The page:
The WellSpan Spotlight

Health and wellness

Yearly appointments: Here's what you should know


Another appointment, another item on your to-do list, another chunk of time out of your already busy day. However, the time spent in appointments is time well spent as it puts you in the driver's seat, ready to conquer health changes, early signs of disease, testing, and more, with the support of your doctor.

A yearly appointment is time set aside for you to ask and update your doctor on your health. You will have time to discuss changes, ask questions, have labs drawn, and schedule follow-ups if needed. Preventative screenings and exams help assess your risk for future problems and are key in early detection of serious illness. Schedule by logging into your MyWellSpan account. New to WellSpan? Schedule a new patient appointment. Many of our providers are accepting new patients.  

Not sure which appointments and screenings should be done yearly? Dr. Mark Goedecker, a family physician and associate chief medical officer with WellSpan, shared this list of appointments that you should consider every year, or on a regular schedule.

Annual wellness visit (once a year)

Your yearly wellness visit is a great time to evaluate and discuss your health with your doctor. A lot can change in a year, so your doctor will use this time to ask about your health including lifestyle behaviors, vaccination status, medication status, updates on your family medical history, and changes in your overall health. In addition to assessing your health, you can expect a check of your height and weight, blood pressure, heart rate, respiration rate and your temperature.

Well woman exam (once a year)

A well woman exam is vital from the teenage years through adulthood. These visits are designed to check on your overall health with an emphasis on your breast and reproductive health. During an appointment you can expect us to check your blood pressure and your weight. We  may perform a breast exam and a pelvic exam. The visit is an opportunity to address pelvic pain, contraceptive use, issues with your period, sexual health issues, or others concerns you may have. Additionally, if you are due for a Pap test, which is a screening for cervical cancer, you can expect this as part of your visit.

Dental checkups (one to two times per year)

It is recommended that children start visiting the dentist when their first primary teeth appear, or by the age of 1.

After the initial visit, most dentists will suggest a dental appointment every six months to a year. During a visit, you can expect a dental hygienist to clean your teeth. Occasionally, the dentist may want to take X-rays, used to show the alignment of your teeth. Additionally, your dentist will check your teeth and gums for signs of tooth decay, gingivitis, and other health problems. Use this time to ask your dentist questions related to oral health and hygiene or address any concerns you may have.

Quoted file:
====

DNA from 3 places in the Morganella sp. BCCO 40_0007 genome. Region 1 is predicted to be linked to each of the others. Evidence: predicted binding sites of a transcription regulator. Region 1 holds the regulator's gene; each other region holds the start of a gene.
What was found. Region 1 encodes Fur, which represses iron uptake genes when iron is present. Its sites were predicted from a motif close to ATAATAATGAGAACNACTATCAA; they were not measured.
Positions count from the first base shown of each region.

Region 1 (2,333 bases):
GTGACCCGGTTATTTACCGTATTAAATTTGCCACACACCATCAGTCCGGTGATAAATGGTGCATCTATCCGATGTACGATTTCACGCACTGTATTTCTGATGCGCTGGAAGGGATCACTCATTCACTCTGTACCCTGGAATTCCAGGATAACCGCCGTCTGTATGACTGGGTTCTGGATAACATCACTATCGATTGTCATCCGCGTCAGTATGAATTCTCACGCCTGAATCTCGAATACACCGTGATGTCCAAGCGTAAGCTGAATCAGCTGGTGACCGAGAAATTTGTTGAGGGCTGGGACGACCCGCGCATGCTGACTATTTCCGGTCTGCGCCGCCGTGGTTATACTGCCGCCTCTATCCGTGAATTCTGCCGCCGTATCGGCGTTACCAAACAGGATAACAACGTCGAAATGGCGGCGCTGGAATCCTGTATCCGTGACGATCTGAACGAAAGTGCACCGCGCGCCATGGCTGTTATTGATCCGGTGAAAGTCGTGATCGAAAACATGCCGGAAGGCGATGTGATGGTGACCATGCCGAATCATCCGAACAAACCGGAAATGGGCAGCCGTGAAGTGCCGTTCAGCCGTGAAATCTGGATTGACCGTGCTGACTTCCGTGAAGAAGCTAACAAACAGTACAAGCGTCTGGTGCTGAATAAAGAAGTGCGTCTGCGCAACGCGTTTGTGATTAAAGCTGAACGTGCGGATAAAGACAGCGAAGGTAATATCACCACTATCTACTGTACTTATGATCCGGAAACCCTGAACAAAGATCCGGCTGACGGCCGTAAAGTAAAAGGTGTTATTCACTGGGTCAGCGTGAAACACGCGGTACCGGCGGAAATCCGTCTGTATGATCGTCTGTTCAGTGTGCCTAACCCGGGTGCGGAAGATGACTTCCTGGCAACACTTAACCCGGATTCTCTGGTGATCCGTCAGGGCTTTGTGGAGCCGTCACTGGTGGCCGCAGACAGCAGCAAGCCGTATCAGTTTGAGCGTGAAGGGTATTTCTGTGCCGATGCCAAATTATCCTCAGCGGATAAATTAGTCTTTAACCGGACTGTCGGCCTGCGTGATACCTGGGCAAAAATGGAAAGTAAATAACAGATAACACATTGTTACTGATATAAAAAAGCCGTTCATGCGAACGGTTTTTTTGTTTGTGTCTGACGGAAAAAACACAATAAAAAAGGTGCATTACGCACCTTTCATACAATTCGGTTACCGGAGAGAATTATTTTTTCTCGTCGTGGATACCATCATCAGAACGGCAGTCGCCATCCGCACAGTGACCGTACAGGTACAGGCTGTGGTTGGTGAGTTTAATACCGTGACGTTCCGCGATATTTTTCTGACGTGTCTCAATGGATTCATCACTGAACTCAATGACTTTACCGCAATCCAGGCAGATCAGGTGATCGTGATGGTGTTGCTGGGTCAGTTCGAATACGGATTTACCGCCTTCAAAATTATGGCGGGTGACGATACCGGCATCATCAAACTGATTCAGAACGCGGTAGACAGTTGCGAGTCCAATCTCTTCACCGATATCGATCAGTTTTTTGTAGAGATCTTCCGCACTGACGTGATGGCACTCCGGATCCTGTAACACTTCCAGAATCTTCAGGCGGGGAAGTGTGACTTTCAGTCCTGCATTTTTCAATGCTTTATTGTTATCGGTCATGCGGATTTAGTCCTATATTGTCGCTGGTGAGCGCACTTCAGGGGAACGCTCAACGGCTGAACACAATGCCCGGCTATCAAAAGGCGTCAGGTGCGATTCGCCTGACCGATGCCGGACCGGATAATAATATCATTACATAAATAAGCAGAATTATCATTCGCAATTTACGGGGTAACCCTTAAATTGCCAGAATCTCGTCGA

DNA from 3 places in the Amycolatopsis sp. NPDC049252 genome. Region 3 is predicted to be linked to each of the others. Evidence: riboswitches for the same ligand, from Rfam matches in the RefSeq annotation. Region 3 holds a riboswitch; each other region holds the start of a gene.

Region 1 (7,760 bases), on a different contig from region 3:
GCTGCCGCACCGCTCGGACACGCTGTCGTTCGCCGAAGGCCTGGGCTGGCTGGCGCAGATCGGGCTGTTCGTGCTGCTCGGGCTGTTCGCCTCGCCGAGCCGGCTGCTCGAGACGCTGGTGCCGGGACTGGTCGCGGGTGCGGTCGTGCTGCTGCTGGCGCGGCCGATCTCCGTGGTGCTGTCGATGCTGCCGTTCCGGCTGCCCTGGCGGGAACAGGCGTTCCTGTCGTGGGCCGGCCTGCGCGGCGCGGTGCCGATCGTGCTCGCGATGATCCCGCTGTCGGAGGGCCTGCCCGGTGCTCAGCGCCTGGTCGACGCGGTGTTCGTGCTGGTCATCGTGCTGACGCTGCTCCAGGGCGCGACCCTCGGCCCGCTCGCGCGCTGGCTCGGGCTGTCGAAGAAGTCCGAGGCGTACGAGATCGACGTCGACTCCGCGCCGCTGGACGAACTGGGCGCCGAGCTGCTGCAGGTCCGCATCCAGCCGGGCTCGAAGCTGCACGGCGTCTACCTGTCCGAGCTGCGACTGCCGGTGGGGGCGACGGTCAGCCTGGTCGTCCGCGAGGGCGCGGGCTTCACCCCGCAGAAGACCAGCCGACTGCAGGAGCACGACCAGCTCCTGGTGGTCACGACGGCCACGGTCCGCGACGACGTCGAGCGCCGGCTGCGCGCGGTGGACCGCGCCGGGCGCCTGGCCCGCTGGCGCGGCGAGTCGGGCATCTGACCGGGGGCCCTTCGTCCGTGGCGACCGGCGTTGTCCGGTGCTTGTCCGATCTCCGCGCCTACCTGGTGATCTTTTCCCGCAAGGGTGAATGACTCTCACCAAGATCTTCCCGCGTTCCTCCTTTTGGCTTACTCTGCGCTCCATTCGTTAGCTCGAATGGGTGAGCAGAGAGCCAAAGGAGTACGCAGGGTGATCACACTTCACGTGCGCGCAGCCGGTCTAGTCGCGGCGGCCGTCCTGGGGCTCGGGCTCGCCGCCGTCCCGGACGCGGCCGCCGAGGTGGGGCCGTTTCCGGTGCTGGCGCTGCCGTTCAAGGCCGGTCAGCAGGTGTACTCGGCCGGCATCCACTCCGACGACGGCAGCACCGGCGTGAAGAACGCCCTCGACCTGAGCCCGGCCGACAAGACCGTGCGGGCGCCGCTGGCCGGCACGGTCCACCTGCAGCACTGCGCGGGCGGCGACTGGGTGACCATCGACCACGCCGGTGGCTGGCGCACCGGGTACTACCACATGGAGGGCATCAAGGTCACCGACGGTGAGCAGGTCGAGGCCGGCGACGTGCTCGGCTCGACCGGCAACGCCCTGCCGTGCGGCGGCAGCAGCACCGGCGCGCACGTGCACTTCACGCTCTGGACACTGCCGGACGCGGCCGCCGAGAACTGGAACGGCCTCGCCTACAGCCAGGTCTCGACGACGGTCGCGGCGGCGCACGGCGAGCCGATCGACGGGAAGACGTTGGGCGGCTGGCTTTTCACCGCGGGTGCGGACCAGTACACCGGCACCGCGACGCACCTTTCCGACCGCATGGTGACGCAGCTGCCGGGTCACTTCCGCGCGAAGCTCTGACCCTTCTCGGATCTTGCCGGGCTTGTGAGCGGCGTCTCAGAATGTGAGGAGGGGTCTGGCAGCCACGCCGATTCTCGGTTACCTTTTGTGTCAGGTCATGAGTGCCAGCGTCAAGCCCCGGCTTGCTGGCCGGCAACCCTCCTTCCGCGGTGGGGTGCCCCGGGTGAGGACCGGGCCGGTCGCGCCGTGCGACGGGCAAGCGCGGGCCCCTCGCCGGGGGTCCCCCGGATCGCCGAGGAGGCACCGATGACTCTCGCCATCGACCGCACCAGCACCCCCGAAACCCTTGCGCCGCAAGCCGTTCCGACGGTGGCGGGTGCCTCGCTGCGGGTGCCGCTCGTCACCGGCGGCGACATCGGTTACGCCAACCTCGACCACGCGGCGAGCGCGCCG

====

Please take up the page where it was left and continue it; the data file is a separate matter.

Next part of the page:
Cancer screenings (varies by age)

Breast cancer screening (mammogram)

A mammogram is an X-ray of the breast that is used to look for breast cancer. Mammograms help to identify breast cancers early, allowing for stronger chances of treatment.

The recommended frequency of screenings varies by age:

  • Women ages 40-plus should be screened yearly.
  • All women should discuss mammogram frequency with their doctor who can account for their medical history and family history of cancer to determine if a different schedule should be followed.

Colorectal cancer screening

A colonoscopy is a procedure used to detect signs of colon cancer. The procedure, which requires some preparation, involves inserting a camera into the rectum to examine the entire colon while you are sedated. If polyps or abnormal growths are found, they can be removed during the exam. We also offer two tests – the FIT and Cologuard – that are non-invasive and require no prep or sedation. Remember, the best screening is the one you get done.

The recommended schedule of screenings is:

  • Starting at age 45 for those at average risk. The frequency of the screening depends on the method. Colonoscopy screening is every ten years if normal.
  • Before age 45 for those at increased or high risk of colon cancer. Repeat the screening on a regular schedule discussed with your doctor based on your risk factors. High risk groups include:
    • Strong family history of colorectal cancer or certain types of polyps.
    • A personal history of colorectal cancer or certain types of polyps.
    • A personal history of inflammatory bowel disease (ulcerative colitis, Crohn's disease).
    • Other risk factors as discussed with your doctor.

Prostate cancer screening

A prostate-specific antigen (PSA) test can detect prostate cancer. Screening is not recommended for everyone. You should discuss with your doctor whether screening makes sense based on your family history and other risk factors.

The recommended schedule of screenings varies by age (frequency will depend on test results):

  • Age 50 for men who are at average risk of prostate cancer.
  • Age 45 for men who are high risk, including black men and men who have a first-degree relative (father, brother, or son) who was diagnosed with prostate cancer before age 65.
  • Age 40 for men at higher risk, including men with more than one first-degree relative with prostate cancer diagnosed before age 65.

The recommendation for regular screenings will vary depending on the results of your PSA test. If no cancer is found, screening frequency will vary based on PSA levels:

  • PSA levels of less than 2.5 ng/mL may only need to be retested every 2 years.
  • PSA levels of 2.5 ng/mL or higher should be screened yearly.

However, please discuss the right testing frequency in partnership with your doctor.